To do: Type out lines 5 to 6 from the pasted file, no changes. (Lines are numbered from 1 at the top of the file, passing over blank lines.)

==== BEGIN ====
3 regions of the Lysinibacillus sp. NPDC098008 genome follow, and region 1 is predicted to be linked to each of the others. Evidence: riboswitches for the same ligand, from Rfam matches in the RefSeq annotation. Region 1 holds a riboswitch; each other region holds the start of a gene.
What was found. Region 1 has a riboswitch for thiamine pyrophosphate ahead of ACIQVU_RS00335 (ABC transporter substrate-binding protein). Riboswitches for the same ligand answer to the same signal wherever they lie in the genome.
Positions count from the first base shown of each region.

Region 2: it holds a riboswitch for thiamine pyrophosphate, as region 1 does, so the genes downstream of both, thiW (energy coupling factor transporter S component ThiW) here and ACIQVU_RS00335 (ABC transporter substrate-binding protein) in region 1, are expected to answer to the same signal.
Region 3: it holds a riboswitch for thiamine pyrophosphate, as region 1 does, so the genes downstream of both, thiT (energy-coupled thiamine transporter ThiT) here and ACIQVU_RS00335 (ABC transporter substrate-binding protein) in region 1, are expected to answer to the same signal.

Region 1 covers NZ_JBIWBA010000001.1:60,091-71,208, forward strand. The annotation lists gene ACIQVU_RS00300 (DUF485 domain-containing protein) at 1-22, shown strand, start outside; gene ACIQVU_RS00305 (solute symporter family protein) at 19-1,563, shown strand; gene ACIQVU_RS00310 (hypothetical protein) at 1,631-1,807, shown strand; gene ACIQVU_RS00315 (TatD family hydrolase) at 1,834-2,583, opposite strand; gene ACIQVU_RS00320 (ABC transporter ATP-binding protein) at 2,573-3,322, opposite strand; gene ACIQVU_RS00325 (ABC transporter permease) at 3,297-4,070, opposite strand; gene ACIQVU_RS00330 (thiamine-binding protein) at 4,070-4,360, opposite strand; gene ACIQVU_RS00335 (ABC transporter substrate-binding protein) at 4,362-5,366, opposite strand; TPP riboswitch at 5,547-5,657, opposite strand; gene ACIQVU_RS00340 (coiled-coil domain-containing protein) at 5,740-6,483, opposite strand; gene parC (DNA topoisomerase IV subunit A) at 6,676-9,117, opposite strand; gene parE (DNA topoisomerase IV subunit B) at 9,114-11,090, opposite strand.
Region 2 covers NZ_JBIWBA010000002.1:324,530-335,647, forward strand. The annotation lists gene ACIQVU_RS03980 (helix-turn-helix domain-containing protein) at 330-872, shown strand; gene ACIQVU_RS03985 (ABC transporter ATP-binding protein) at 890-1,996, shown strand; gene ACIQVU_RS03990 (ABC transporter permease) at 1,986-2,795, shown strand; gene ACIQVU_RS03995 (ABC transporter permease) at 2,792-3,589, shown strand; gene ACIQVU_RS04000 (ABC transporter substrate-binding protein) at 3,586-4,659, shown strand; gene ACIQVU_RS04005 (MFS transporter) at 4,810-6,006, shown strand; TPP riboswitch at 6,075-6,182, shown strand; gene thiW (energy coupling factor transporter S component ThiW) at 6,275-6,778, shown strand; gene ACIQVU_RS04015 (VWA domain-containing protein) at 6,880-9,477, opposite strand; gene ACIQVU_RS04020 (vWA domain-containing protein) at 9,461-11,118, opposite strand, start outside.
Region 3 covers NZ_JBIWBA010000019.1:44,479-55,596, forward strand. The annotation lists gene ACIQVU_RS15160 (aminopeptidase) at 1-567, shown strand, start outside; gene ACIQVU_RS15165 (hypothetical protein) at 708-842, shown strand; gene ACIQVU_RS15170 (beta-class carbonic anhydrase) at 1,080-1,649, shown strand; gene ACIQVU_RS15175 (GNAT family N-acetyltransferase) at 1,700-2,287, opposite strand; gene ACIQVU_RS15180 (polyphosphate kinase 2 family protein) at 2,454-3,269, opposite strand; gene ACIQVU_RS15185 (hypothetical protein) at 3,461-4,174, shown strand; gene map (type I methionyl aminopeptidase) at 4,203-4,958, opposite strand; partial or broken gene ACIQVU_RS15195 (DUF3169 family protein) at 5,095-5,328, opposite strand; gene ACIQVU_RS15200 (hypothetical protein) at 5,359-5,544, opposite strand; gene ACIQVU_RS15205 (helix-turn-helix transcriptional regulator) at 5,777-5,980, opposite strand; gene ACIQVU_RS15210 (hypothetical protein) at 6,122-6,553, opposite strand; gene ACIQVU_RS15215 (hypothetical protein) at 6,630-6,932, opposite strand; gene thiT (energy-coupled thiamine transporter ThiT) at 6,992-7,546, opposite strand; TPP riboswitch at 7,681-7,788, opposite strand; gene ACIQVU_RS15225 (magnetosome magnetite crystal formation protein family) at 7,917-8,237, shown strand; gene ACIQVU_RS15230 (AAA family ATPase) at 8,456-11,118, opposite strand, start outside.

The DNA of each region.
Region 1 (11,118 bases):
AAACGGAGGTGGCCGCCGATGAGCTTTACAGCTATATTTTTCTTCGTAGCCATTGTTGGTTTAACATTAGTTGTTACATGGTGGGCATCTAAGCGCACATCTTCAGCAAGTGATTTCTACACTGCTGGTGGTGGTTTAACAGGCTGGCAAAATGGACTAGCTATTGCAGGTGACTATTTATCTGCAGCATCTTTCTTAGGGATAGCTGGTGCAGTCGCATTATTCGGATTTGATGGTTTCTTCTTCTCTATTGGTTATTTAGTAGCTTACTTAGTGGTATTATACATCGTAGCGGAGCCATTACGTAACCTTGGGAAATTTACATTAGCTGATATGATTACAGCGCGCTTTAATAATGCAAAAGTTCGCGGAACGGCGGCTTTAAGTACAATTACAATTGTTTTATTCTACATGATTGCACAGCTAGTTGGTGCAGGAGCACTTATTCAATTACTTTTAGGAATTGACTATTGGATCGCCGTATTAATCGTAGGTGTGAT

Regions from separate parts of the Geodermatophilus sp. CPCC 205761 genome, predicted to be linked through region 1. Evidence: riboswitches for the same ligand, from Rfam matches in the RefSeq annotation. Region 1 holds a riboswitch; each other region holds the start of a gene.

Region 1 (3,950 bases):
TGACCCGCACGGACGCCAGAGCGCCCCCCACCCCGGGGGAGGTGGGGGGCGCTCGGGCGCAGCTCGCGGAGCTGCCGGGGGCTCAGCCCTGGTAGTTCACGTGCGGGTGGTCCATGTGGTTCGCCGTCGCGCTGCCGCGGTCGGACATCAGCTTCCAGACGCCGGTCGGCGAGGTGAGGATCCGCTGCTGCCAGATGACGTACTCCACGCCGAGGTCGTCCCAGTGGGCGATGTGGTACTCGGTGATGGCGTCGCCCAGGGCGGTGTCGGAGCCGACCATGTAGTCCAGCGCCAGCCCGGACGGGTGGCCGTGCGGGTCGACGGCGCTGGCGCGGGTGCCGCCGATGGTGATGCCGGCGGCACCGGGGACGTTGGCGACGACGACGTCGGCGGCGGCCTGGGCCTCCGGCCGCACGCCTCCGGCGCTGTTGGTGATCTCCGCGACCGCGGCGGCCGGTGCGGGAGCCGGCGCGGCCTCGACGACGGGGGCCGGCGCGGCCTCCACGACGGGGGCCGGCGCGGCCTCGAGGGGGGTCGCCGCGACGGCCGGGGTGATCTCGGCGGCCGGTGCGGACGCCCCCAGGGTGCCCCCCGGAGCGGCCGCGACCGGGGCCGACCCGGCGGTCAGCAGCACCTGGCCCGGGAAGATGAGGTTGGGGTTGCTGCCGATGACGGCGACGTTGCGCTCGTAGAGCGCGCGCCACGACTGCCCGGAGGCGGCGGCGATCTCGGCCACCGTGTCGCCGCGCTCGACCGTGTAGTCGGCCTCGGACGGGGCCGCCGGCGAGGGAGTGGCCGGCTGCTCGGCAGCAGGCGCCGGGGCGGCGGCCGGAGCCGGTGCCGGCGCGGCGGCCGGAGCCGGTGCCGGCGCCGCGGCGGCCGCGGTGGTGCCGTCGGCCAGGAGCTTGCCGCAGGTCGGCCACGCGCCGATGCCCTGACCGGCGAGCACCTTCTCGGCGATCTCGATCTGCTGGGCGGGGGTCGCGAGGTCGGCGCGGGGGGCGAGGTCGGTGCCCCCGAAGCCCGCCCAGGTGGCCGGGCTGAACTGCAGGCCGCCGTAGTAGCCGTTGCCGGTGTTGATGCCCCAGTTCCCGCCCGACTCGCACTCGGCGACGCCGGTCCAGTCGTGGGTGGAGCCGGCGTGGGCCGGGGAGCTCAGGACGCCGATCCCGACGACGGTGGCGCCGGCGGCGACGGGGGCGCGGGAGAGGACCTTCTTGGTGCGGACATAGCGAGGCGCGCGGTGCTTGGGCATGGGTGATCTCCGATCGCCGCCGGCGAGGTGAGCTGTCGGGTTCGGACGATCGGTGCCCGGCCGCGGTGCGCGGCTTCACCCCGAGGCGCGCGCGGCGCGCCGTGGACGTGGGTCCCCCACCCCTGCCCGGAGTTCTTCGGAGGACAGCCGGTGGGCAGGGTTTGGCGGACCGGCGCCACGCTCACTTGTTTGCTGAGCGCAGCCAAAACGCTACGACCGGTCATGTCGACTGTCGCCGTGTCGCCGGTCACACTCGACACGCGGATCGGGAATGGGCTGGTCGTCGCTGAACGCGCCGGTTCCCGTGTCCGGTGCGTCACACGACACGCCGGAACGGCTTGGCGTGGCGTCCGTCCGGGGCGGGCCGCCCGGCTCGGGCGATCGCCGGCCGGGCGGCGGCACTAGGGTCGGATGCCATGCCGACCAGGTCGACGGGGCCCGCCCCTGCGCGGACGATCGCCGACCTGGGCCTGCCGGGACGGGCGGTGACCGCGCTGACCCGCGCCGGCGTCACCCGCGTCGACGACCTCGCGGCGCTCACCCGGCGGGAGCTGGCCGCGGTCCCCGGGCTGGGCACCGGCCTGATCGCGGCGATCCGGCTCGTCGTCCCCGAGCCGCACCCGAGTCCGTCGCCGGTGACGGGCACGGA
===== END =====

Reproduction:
Region 3: it holds a riboswitch for thiamine pyrophosphate, as region 1 does, so the genes downstream of both, thiT (energy-coupled thiamine transporter ThiT) here and ACIQVU_RS00335 (ABC transporter substrate-binding protein) in region 1, are expected to answer to the same signal.

Region 1 covers NZ_JBIWBA010000001.1:60,091-71,208, forward strand. The annotation lists gene ACIQVU_RS00300 (DUF485 domain-containing protein) at 1-22, shown strand, start outside; gene ACIQVU_RS00305 (solute symporter family protein) at 19-1,563, shown strand; gene ACIQVU_RS00310 (hypothetical protein) at 1,631-1,807, shown strand; gene ACIQVU_RS00315 (TatD family hydrolase) at 1,834-2,583, opposite strand; gene ACIQVU_RS00320 (ABC transporter ATP-binding protein) at 2,573-3,322, opposite strand; gene ACIQVU_RS00325 (ABC transporter permease) at 3,297-4,070, opposite strand; gene ACIQVU_RS00330 (thiamine-binding protein) at 4,070-4,360, opposite strand; gene ACIQVU_RS00335 (ABC transporter substrate-binding protein) at 4,362-5,366, opposite strand; TPP riboswitch at 5,547-5,657, opposite strand; gene ACIQVU_RS00340 (coiled-coil domain-containing protein) at 5,740-6,483, opposite strand; gene parC (DNA topoisomerase IV subunit A) at 6,676-9,117, opposite strand; gene parE (DNA topoisomerase IV subunit B) at 9,114-11,090, opposite strand.